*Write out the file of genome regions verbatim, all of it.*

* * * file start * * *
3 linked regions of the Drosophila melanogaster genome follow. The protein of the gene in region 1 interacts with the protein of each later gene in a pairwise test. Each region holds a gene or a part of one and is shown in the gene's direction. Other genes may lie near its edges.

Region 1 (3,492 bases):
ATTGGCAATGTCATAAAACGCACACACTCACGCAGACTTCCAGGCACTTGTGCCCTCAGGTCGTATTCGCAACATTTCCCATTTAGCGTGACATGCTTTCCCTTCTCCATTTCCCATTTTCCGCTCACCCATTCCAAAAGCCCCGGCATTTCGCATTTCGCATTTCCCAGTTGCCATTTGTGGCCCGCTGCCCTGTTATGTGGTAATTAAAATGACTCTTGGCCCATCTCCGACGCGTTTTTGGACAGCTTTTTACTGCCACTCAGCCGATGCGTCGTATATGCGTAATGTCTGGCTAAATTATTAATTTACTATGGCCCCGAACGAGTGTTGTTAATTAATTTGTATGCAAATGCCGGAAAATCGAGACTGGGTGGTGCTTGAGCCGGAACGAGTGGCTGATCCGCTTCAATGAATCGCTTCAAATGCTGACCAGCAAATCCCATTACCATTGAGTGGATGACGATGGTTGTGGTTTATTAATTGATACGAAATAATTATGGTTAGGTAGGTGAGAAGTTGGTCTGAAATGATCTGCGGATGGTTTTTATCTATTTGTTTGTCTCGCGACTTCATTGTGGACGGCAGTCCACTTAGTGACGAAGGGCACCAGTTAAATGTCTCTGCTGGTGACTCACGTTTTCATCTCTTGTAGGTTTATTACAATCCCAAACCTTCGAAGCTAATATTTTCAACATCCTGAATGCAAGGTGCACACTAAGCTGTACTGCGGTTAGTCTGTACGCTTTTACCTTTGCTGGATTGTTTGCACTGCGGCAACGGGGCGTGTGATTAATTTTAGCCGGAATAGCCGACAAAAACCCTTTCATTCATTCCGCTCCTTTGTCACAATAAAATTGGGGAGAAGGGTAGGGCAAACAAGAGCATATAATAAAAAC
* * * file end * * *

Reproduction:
3 linked regions of the Drosophila melanogaster genome follow. The protein of the gene in region 1 interacts with the protein of each later gene in a pairwise test. Each region holds a gene or a part of one and is shown in the gene's direction. Other genes may lie near its edges.

Region 1 (3,492 bases):
ATTGGCAATGTCATAAAACGCACACACTCACGCAGACTTCCAGGCACTTGTGCCCTCAGGTCGTATTCGCAACATTTCCCATTTAGCGTGACATGCTTTCCCTTCTCCATTTCCCATTTTCCGCTCACCCATTCCAAAAGCCCCGGCATTTCGCATTTCGCATTTCCCAGTTGCCATTTGTGGCCCGCTGCCCTGTTATGTGGTAATTAAAATGACTCTTGGCCCATCTCCGACGCGTTTTTGGACAGCTTTTTACTGCCACTCAGCCGATGCGTCGTATATGCGTAATGTCTGGCTAAATTATTAATTTACTATGGCCCCGAACGAGTGTTGTTAATTAATTTGTATGCAAATGCCGGAAAATCGAGACTGGGTGGTGCTTGAGCCGGAACGAGTGGCTGATCCGCTTCAATGAATCGCTTCAAATGCTGACCAGCAAATCCCATTACCATTGAGTGGATGACGATGGTTGTGGTTTATTAATTGATACGAAATAATTATGGTTAGGTAGGTGAGAAGTTGGTCTGAAATGATCTGCGGATGGTTTTTATCTATTTGTTTGTCTCGCGACTTCATTGTGGACGGCAGTCCACTTAGTGACGAAGGGCACCAGTTAAATGTCTCTGCTGGTGACTCACGTTTTCATCTCTTGTAGGTTTATTACAATCCCAAACCTTCGAAGCTAATATTTTCAACATCCTGAATGCAAGGTGCACACTAAGCTGTACTGCGGTTAGTCTGTACGCTTTTACCTTTGCTGGATTGTTTGCACTGCGGCAACGGGGCGTGTGATTAATTTTAGCCGGAATAGCCGACAAAAACCCTTTCATTCATTCCGCTCCTTTGTCACAATAAAATTGGGGAGAAGGGTAGGGCAAACAAGAGCATATAATAAAAAC